5th October 2017
I have seen the new OCR GCSE R.E. syllabus and it is ENORMOUS. Apparently compulsory R.E. is part of the bookish-rote-learning-for-exams drive of the new Tory education. You’ll gather that I’m not a fan of this system generally. I don’t think the UK needs more accountants, bankers and lawyers with exam skills. I think we need more plumbers, entrepreneurs and nurses with hands-on training and people skills. But I’m VERY glad that more kids will be learning more about more religions.
A man began to read passages from the bible aloud on a train carriage and panicked passengers self-evacuated, leading to delays for thousands of commuters. Thankfully there was a guard on the train with some common sense to calm things down, but the damage to an already flaky public transport system in the morning rush hour had been done. I don’t know anything about the preacher in question and I’m not convinced that train preaching is the best way to evangelise, but I think the incident is a window into a spectacular religious illiteracy in British society.
Let me conjecture for a moment what went through the mind of the woman who cried terrorist. In the post 9.11 UK, we live in a nation where successive governments have rightly tried to crack down on religious extremism. We are all on the lookout for radicalisation. Meanwhile noisy atheists shout about all religion as the root of all evil, the sole and culpable cause of crusades, jihads, atrocities and wars across the world. The centre left media seem to love any opportunity to attribute a religious cause to any wrongdoing (did anyone else notice how many times the illegal BBC reports into the illegal police raids on Cliff Richard’s house used the word ‘evangelical’) or to mock religious sensibilities in public figures. And so we find ourselves in a situation where religious = insidious in the minds of many people, where lawmakers are unable to distinguish between extremists who are good for society (like Justin Welby) and those who are bad for society (like Abu Hamsa) and where the reading of the bible in a public place can cause a stampede.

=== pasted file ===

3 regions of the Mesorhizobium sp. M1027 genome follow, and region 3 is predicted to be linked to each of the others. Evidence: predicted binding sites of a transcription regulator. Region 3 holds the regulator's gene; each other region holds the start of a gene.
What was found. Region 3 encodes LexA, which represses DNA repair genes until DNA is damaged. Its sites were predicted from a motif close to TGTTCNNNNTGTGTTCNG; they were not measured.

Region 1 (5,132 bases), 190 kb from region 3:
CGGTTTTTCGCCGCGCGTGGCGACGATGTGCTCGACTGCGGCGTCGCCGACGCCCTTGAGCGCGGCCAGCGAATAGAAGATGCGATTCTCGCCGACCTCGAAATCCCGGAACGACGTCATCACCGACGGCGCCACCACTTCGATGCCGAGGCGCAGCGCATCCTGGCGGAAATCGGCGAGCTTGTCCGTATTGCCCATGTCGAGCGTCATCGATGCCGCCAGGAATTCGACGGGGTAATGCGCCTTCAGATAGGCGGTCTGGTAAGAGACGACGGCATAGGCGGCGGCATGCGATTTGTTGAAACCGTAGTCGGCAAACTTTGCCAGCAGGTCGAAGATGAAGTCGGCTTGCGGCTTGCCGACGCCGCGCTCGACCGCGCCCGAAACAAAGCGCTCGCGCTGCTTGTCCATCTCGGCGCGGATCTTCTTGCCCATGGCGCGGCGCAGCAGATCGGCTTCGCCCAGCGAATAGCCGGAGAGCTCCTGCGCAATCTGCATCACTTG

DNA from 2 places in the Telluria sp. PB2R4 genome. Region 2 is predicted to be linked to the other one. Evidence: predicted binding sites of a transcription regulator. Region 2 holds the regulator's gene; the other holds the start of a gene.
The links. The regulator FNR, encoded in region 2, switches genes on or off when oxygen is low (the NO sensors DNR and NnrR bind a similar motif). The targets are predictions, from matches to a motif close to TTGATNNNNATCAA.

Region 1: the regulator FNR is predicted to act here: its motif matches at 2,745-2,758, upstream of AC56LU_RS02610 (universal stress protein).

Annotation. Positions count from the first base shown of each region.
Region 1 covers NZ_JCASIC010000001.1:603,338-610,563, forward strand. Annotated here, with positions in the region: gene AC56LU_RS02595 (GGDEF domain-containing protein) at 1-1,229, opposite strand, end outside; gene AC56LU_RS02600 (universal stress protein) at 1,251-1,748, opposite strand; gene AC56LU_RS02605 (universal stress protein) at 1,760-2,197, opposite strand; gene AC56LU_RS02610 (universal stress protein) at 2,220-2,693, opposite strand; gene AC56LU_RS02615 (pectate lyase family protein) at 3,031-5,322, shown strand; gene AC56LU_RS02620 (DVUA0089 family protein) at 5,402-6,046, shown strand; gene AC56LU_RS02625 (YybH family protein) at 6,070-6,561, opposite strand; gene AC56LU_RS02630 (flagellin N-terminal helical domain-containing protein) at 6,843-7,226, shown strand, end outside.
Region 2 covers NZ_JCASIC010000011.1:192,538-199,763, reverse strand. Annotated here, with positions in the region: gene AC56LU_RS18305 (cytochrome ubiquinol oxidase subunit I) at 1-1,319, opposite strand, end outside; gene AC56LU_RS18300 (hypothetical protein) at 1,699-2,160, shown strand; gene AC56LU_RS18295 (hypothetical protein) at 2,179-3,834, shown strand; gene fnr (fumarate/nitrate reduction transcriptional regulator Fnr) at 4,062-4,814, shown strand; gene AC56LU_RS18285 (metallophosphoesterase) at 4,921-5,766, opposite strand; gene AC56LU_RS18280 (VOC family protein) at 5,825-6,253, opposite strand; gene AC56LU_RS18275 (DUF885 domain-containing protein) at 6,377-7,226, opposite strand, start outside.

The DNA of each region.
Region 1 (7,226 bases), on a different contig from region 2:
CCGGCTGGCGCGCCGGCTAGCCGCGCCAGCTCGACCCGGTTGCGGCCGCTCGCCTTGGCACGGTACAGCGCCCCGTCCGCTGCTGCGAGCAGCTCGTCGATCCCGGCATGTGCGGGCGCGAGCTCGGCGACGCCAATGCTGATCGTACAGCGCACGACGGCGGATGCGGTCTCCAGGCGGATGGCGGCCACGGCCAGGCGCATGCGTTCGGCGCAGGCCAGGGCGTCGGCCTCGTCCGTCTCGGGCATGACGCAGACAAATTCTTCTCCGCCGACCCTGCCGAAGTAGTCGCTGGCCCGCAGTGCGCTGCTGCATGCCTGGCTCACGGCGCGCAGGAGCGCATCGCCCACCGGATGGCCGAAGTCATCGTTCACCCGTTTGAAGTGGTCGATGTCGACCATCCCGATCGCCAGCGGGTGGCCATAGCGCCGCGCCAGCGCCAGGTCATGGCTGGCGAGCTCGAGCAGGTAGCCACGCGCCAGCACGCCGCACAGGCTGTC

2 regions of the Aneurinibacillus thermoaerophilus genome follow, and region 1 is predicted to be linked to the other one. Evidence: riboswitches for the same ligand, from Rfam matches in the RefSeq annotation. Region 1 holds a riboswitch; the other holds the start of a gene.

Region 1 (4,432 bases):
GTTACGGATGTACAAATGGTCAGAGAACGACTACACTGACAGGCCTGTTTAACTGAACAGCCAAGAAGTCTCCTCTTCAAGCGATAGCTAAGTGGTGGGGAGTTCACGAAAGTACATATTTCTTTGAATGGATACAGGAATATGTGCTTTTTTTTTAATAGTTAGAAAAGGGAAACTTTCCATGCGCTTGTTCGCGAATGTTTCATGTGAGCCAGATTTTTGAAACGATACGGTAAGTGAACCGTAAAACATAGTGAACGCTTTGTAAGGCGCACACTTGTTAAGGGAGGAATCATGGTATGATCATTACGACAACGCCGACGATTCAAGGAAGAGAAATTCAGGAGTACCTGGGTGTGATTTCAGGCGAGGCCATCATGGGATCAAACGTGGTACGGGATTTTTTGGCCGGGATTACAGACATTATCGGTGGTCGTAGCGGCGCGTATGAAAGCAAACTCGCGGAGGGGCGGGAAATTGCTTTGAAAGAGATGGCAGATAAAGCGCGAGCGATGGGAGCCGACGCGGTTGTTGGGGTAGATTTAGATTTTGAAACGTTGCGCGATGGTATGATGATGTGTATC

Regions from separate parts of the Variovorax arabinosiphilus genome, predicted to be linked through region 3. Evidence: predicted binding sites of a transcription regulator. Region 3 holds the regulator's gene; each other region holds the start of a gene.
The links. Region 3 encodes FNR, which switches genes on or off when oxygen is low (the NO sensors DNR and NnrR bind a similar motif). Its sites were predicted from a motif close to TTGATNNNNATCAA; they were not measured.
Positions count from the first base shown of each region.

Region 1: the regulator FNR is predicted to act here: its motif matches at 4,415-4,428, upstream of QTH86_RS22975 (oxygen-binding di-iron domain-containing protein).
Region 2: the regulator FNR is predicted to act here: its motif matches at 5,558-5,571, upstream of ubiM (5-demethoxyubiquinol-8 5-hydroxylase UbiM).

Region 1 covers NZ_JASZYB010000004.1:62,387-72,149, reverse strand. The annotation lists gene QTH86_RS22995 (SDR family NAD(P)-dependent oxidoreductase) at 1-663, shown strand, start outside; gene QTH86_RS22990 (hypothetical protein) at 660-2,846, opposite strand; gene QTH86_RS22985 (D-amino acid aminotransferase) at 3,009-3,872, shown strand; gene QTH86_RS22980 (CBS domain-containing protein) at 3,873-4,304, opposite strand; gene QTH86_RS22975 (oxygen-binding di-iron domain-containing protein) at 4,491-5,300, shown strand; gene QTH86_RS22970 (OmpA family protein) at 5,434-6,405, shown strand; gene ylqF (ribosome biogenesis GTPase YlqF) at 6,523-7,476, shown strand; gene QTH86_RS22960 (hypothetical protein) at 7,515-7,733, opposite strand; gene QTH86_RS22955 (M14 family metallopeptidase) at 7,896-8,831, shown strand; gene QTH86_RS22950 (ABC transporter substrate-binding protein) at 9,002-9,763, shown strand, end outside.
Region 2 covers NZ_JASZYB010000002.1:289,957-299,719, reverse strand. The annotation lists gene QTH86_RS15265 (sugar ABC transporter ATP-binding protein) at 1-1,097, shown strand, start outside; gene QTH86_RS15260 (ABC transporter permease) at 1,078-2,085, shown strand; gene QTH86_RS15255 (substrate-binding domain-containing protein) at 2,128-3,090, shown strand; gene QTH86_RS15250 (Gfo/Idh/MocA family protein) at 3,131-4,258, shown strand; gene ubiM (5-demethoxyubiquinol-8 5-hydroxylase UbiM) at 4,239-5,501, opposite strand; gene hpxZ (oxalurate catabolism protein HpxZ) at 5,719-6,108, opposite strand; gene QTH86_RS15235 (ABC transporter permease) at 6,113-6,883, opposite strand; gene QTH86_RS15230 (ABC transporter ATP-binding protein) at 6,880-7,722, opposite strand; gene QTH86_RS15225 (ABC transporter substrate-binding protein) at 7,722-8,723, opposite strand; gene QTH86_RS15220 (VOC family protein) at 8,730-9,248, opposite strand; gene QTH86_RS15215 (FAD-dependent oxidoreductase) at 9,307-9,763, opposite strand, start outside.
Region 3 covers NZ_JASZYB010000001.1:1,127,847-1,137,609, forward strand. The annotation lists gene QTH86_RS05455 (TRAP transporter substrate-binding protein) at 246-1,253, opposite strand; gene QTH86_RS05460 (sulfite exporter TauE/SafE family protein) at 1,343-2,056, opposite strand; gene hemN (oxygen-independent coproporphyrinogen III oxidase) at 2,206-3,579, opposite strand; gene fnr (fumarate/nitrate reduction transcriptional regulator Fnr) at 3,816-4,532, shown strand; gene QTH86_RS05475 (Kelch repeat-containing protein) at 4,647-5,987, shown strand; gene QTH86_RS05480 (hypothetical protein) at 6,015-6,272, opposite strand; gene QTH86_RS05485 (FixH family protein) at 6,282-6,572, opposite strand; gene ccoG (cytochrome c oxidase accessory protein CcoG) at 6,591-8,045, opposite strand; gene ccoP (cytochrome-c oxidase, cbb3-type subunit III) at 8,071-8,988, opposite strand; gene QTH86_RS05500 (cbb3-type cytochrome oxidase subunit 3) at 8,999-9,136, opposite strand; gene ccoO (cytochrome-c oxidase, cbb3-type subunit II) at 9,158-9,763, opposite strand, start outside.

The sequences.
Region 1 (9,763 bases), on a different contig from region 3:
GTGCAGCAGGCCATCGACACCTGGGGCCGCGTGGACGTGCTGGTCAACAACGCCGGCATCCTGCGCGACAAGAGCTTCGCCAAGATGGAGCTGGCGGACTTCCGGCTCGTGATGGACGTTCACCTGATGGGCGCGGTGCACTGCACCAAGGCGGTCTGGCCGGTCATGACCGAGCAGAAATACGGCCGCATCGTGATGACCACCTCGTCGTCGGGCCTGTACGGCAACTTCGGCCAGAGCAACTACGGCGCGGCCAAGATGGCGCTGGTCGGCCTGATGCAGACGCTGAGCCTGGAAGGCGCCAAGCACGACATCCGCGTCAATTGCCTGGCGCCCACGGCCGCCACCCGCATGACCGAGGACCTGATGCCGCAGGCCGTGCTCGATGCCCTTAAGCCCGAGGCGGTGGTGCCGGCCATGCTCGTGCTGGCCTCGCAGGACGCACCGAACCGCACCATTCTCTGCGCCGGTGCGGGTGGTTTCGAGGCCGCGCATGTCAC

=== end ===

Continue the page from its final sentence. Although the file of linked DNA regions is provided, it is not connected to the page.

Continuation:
So… I’m sorry kids… I know that is a lot of rote learning about Islam and Hinduism and Christianity. But you need to understand this stuff better than the current crop of UK grown-ups. Honestly, I don’t mind if you flunk the exam, but it’s important to me and for this country that you hear and understand the differences between Jesus and Mohammed, between Wahhabiis and Menonites, and between Hindutva and Anglicanism.
And whilst this current GCSE cohort are becoming the next generation of commuters, reporters and politicians I would encourage train preachers to carry a small bible and leave the rucksack at home.